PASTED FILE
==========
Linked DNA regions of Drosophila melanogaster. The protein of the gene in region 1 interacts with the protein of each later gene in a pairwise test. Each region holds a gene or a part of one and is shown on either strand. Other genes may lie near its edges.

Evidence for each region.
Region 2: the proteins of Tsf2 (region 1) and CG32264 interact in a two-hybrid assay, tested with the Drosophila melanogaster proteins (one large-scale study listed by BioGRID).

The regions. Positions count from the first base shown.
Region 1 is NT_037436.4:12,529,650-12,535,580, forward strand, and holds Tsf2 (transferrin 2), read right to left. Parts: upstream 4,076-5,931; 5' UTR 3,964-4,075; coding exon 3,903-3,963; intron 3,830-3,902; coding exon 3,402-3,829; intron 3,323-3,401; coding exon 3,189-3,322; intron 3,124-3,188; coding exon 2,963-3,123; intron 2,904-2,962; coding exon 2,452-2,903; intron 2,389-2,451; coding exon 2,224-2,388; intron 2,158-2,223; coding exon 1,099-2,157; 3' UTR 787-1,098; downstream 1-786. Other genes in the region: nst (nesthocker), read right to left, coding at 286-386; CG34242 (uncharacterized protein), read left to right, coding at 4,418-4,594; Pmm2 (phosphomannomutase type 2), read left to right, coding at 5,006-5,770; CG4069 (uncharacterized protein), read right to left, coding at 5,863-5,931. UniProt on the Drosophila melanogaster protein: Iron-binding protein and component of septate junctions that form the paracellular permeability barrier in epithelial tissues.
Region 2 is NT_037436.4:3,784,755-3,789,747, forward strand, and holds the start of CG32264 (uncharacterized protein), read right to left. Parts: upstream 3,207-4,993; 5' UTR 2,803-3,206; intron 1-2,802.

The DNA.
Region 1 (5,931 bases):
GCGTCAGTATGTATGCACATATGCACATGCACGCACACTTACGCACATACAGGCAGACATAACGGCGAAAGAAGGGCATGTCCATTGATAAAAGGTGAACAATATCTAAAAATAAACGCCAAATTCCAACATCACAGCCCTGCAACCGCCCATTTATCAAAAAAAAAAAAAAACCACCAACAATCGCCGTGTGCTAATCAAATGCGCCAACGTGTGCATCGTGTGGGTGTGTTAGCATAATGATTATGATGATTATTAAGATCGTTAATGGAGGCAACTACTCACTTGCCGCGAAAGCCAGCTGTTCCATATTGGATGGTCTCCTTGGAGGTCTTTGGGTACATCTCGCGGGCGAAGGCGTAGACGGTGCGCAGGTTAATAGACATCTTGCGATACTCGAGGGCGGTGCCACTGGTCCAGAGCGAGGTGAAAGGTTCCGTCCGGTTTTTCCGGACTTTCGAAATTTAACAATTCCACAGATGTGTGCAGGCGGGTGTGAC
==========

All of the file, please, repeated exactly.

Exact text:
Linked DNA regions of Drosophila melanogaster. The protein of the gene in region 1 interacts with the protein of each later gene in a pairwise test. Each region holds a gene or a part of one and is shown on either strand. Other genes may lie near its edges.

Evidence for each region.
Region 2: the proteins of Tsf2 (region 1) and CG32264 interact in a two-hybrid assay, tested with the Drosophila melanogaster proteins (one large-scale study listed by BioGRID).

The regions. Positions count from the first base shown.
Region 1 is NT_037436.4:12,529,650-12,535,580, forward strand, and holds Tsf2 (transferrin 2), read right to left. Parts: upstream 4,076-5,931; 5' UTR 3,964-4,075; coding exon 3,903-3,963; intron 3,830-3,902; coding exon 3,402-3,829; intron 3,323-3,401; coding exon 3,189-3,322; intron 3,124-3,188; coding exon 2,963-3,123; intron 2,904-2,962; coding exon 2,452-2,903; intron 2,389-2,451; coding exon 2,224-2,388; intron 2,158-2,223; coding exon 1,099-2,157; 3' UTR 787-1,098; downstream 1-786. Other genes in the region: nst (nesthocker), read right to left, coding at 286-386; CG34242 (uncharacterized protein), read left to right, coding at 4,418-4,594; Pmm2 (phosphomannomutase type 2), read left to right, coding at 5,006-5,770; CG4069 (uncharacterized protein), read right to left, coding at 5,863-5,931. UniProt on the Drosophila melanogaster protein: Iron-binding protein and component of septate junctions that form the paracellular permeability barrier in epithelial tissues.
Region 2 is NT_037436.4:3,784,755-3,789,747, forward strand, and holds the start of CG32264 (uncharacterized protein), read right to left. Parts: upstream 3,207-4,993; 5' UTR 2,803-3,206; intron 1-2,802.

The DNA.
Region 1 (5,931 bases):
GCGTCAGTATGTATGCACATATGCACATGCACGCACACTTACGCACATACAGGCAGACATAACGGCGAAAGAAGGGCATGTCCATTGATAAAAGGTGAACAATATCTAAAAATAAACGCCAAATTCCAACATCACAGCCCTGCAACCGCCCATTTATCAAAAAAAAAAAAAAACCACCAACAATCGCCGTGTGCTAATCAAATGCGCCAACGTGTGCATCGTGTGGGTGTGTTAGCATAATGATTATGATGATTATTAAGATCGTTAATGGAGGCAACTACTCACTTGCCGCGAAAGCCAGCTGTTCCATATTGGATGGTCTCCTTGGAGGTCTTTGGGTACATCTCGCGGGCGAAGGCGTAGACGGTGCGCAGGTTAATAGACATCTTGCGATACTCGAGGGCGGTGCCACTGGTCCAGAGCGAGGTGAAAGGTTCCGTCCGGTTTTTCCGGACTTTCGAAATTTAACAATTCCACAGATGTGTGCAGGCGGGTGTGAC